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    Re: The Not Being Negative Thread

    It does for guys who can slug. Which is not Tavares. And that is not a slam on him, it is just not part of his game. He needs to be able to get on base a ton with balls in play, and I don't think the park suits his game in that respect. Which is why I am wondering about shaving the infield grass.

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    Waitin til next year bucksfan2's Avatar
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    Re: The Not Being Negative Thread

    Quote Originally Posted by membengal View Post
    It does for guys who can slug. Which is not Tavares. And that is not a slam on him, it is just not part of his game. He needs to be able to get on base a ton with balls in play, and I don't think the park suits his game in that respect. Which is why I am wondering about shaving the infield grass.
    So the only way to score runs at GABP is by slugging?

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    Re: The Not Being Negative Thread

    At this point, it is far easier to score runs at GABP with that approach. Thick infield grass, not a ton of room in the OF for bloops to fall in, etc. Which is why I am asking about whether they should shave the infield down, and make it easier for guys like Tavares to scratch out hits. If indeed that would make it easier.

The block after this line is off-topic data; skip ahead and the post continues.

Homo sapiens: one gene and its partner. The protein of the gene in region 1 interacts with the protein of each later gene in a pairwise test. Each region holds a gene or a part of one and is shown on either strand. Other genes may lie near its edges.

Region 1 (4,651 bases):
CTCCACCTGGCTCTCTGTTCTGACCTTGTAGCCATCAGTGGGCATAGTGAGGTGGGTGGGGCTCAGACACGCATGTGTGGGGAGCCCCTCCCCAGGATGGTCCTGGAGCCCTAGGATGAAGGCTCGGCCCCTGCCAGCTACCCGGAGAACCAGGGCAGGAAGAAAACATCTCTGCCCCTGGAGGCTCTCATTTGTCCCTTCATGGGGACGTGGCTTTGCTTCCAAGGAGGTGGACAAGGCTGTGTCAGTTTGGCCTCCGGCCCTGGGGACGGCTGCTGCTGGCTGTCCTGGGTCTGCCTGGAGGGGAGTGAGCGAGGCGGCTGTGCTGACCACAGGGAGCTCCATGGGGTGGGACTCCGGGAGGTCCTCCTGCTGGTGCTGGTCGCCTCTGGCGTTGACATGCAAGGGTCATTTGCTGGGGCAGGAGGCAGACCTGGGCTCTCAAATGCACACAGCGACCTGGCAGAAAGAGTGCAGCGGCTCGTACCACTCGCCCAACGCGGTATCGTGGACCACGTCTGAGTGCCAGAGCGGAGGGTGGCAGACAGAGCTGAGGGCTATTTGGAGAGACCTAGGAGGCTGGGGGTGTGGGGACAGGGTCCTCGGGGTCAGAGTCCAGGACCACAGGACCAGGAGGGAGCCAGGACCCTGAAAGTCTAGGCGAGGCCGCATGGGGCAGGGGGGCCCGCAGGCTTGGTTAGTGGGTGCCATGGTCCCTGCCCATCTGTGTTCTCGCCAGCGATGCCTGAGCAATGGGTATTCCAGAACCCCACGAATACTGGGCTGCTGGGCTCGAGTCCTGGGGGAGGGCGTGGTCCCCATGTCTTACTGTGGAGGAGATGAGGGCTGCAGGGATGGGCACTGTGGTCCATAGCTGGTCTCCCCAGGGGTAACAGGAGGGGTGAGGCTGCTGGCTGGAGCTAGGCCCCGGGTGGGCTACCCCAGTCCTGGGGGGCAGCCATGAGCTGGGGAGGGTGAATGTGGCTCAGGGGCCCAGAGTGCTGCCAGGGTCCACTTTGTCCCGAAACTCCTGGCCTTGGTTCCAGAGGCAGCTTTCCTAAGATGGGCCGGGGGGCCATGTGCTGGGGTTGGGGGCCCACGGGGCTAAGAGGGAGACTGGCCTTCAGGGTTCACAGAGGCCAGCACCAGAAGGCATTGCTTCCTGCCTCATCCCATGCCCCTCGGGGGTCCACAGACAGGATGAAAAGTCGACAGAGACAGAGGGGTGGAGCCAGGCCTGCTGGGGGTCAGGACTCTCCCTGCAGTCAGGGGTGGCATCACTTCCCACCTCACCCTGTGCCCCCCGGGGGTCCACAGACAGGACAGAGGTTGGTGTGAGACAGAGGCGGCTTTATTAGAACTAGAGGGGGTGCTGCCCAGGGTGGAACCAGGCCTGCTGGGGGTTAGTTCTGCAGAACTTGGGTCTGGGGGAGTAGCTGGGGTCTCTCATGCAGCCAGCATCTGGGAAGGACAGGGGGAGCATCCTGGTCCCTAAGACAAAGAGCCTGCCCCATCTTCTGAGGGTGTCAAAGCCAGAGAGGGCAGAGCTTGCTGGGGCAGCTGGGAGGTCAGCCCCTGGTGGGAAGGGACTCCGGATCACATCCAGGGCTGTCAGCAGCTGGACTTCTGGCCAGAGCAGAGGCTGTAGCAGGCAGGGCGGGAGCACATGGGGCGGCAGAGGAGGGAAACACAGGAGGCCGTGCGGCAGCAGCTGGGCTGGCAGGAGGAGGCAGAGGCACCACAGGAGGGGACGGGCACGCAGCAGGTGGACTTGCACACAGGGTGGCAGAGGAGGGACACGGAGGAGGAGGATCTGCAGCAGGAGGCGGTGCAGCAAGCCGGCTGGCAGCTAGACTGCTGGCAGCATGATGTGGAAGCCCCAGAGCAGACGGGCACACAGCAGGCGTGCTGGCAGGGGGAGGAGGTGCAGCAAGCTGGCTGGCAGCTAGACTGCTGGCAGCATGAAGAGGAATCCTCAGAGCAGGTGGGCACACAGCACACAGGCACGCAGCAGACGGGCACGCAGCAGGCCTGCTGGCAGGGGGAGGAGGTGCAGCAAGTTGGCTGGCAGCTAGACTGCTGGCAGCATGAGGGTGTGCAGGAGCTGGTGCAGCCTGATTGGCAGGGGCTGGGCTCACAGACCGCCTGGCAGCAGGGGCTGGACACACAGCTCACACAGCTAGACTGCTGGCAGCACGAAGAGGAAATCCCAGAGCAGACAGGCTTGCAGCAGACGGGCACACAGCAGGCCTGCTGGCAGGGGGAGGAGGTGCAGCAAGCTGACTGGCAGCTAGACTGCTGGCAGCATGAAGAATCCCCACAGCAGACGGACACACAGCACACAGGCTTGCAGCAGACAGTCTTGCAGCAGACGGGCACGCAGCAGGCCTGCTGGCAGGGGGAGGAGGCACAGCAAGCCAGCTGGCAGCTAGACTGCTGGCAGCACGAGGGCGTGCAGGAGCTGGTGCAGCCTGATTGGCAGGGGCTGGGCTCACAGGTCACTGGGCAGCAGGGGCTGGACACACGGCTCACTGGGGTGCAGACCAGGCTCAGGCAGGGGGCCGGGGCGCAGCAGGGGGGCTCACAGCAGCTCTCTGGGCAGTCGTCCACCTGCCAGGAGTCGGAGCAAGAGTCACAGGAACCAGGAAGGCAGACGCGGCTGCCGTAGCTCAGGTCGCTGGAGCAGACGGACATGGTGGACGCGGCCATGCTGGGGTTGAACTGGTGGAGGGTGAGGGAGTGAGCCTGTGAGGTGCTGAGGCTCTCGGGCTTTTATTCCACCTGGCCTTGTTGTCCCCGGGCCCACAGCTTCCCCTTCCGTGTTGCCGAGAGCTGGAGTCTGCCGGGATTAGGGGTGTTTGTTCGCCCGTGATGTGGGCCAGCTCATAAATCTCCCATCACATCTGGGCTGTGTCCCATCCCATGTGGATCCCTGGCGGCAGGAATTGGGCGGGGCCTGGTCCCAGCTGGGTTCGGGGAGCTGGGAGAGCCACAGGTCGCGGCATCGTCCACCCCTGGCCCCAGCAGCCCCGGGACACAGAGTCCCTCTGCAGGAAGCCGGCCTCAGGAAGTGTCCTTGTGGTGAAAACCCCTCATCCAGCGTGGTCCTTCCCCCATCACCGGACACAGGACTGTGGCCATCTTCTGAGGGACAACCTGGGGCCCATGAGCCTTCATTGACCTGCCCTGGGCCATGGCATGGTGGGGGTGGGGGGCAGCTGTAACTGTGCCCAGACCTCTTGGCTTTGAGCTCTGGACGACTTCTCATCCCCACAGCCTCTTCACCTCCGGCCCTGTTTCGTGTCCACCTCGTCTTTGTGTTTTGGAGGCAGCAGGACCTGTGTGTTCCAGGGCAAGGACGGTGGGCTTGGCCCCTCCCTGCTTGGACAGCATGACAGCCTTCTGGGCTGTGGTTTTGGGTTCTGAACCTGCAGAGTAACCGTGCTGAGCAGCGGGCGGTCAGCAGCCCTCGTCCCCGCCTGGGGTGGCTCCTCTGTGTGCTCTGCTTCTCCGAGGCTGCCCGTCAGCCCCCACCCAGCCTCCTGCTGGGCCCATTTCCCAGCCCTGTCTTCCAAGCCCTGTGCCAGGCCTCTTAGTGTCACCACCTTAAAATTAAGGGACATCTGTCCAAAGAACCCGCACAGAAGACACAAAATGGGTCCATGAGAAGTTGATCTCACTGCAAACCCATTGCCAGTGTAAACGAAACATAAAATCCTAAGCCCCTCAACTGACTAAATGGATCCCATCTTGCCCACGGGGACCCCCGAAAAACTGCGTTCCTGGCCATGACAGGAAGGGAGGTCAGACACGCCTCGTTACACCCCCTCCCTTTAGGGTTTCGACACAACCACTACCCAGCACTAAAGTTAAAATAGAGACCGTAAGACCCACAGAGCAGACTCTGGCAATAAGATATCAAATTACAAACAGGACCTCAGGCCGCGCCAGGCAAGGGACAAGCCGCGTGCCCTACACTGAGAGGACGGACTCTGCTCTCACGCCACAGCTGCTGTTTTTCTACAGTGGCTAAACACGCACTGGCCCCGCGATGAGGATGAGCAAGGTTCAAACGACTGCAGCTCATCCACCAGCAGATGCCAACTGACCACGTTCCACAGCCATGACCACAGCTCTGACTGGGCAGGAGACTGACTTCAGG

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    Re: The Not Being Negative Thread

    mth in post #511 on the Tavares thread wrote:

    Just saw this. Small ball teams usually were successful on turf with concrete IF, high bounces and fast rollers that get into the OF. The slow track approach can work until its adjusted to. Guys like Taveras don't hit the ball hard enough to deter teams from taking the slow roller away by simply playing in closer. The fast track, OTOH, does not allow the team to play deeper, because the speedy player will beat the longer throw. If they want to take advantage of this style, low grass and a hard surface is the way to go.

    That means the team needs a stellar IF defense to prevent the opposition from beating them at their own game. The Reds have no such defense.
    I think that is well worth a further discussion, and part of what prompted this thread.

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    Re: The Not Being Negative Thread

    Wouldn't tall infield grass make it easier for a speed guy like Taveras to bunt for a base hit?
    "In baseball, you don't know nothin'"...Yogi Berra

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    Re: The Not Being Negative Thread

    Quote Originally Posted by membengal View Post
    Which is why I am wondering about shaving the infield grass.
    Goes both ways, the Reds have a ?? at SS and EE who is erratic so that side of teh IF will probably be long, it drags the bunts of Taveras down (and be sure, that's what he's know for, not gap grounders) it also means that Phillips would probably bunt more. The other side of the IF I keep short Votto and Phillips can cover that better than the other side.

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    2009: Fail Ltlabner's Avatar
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    Re: The Not Being Negative Thread

    Quote Originally Posted by westofyou View Post
    Goes both ways, the Reds have a ?? at SS and EE who is erratic so that side of teh IF will probably be long, it drags the bunts of Taveras down (and be sure, that's what he's know for, not gap grounders) it also means that Phillips would probably bunt more. The other side of the IF I keep short Votto and Phillips can cover that better than the other side.